Wednesday, August 1, 2012

Worst blackout in history - Over 600 million people in India affected

Nation-wide blackout, affected more than half the population.

A familiar news to you? I bet my money you won't be totally surprised (although perhaps totally annoyed) by what happened in India yesterday.

This was the worst blackout in the second most populous nation's history involving more than half the country, as an electrical grid collapse in 14 states - then spread to a total 19. The incident deprived more than 600 million people of power. Some journalists put the figure as 620 to 670million people.


Massive traffic jam in New Delhi, following a power outage (one of the world's worst) that spread over half of India, July 31, 2012. Photo: AP/Rajest Kumar Singh


It is that bad, but how bad?

If you live in Sabah, Malaysia, you will understand how it feels to be deprived of power supply on a frequent basis. Recently in April 2012, we experienced a state-wide blackout for almost the whole day and in some areas, power was only restored completely the next day.

One hour of blackout is bad. What more with going through the day in total darkness; and added to that, a bonus of another half a day during the next.

In India's case, many were still without power on the second day. The blackout, one of the largest in global history by the number of people affected, dramatically underlined the concerns industry leaders have raised for years — that the nation's horribly inefficient power sector is dragging on the economy and could undermine India's longer-term ambition to become an industrialised nation.


What caused the blackout?

The power grid collapsed because some states apparently drew more power than they were authorised to do to meet the rising demand during the summer.

According to NDTV, the blackout was allegedly triggered after four states - Haryana, Punjab, Uttar Pradesh and Rajasthan drew much more than their assigned share of power. Punjab and Uttar Pradesh have denied they exceeded their limit, though. Uttar Pradesh is said to over-drew its quota from the Northern Grid by 1200 MW, nearly a third of what a city like Delhi is entitled to in a day.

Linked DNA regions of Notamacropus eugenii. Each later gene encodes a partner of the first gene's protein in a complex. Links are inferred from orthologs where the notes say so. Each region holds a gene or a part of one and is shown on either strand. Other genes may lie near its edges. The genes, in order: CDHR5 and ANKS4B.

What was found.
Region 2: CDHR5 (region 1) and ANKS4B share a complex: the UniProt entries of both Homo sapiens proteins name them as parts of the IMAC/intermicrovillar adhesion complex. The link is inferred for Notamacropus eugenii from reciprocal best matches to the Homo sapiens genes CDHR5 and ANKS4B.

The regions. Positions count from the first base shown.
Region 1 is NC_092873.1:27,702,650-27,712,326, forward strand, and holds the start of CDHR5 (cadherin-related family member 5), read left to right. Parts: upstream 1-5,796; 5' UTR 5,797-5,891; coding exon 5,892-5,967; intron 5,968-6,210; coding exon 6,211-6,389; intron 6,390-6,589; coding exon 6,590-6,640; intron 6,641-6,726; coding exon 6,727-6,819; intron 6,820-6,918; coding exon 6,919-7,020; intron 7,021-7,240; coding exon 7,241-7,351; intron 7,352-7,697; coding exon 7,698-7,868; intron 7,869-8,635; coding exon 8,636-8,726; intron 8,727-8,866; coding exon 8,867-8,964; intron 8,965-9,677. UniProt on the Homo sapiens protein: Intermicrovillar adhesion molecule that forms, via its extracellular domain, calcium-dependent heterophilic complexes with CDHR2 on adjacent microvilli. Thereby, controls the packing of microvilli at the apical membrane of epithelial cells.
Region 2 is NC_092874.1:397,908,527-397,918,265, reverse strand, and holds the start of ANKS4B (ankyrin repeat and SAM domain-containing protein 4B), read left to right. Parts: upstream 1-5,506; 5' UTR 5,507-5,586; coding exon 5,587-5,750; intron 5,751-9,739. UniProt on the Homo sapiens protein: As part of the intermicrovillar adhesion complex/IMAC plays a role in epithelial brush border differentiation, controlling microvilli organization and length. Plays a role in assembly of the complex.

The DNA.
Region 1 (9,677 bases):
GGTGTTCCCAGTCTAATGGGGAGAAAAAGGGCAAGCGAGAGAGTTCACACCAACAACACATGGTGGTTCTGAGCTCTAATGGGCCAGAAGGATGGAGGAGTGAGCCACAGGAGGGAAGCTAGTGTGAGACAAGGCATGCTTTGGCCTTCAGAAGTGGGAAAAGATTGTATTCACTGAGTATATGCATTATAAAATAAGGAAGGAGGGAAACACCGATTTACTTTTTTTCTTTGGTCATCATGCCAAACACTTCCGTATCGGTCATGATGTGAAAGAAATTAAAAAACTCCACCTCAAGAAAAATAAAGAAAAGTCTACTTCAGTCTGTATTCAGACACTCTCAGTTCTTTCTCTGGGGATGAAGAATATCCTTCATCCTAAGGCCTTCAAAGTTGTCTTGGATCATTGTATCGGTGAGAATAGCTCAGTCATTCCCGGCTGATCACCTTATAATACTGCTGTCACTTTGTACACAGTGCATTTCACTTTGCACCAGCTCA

Blackouts are a frequent occurrence in many Indian cities because of shortage of power supply and an old-fashioned electricity grid. Too bad, this the common excuse/explanation offered by the power utilities everywhere. That's us included.


And its implication?

Nothing!

There is no need to even look at 'what would its implication be' unless people start looking at the underlying problems/issues, such as what the New York Times reported:

[...] For a country considered a rising economic power, Blackout Tuesday — which came only a day after another major power failure — was an embarrassing reminder of the intractable problems still plaguing India: inadequate infrastructure, a crippling power shortage and, many critics say, a yawning absence of governmental action and leadership.

India’s coalition government, already battered for its stewardship of a wobbling economy, again found itself on the defensive, as top ministers could not definitively explain what had caused the grid failure or why it had happened on consecutive days. Theories for the extraordinarily extensive blackout across much of northern India included excessive demands placed on the grid from certain regions, due in part to low monsoon rains that forced farmers to pump more water to their fields, and the less plausible possibility that large solar flares had set off a failure.

By Tuesday evening, power had been restored in most regions, and many people in major cities barely noticed the disruption, because localized blackouts are so common that many businesses, hospitals, offices and middle-class homes are equipped with backup diesel fuel generators.
“This is a huge failure,” said Prakash Javadekar, a spokesman for the opposition Bharatiya Janata Party. “It is a management failure as well as a failure of policy. It is policy paralysis in the power sector.” [...]


Time to reflect

The situation and power supply issue in Malaysia, and particularly in Sabah is somewhat similar in the India case in the sense that we are facing shortage of supply and the generally antiquated electricity grid/equipment. We can always give excuses and say that we fare better when bench-marked against India but that would be more of a 'feel-good' kind of assessment rather than the absolute meaning of the word 'better'.

It's time to be firm and aggressive in dealing with power supply problems. Allocate more fund in the coming budget preparation as electricity is now a need rather than want.

3 comments:

doc said...

saw it on tv
got stuck in a bad Indian traffic jam while we were in Delhi and that was not during a black out
cant imagine the traffic during the black out!

AVCr8teur said...

I heard about this big news in the U.S. Like us, there needs to be infrastructure upgrades, but money and politics get in the way.

LifeRamblings said...

Hope the Indians will be smart enough to tackle the problems and figure out ways to avoid similar breakdowns in the future.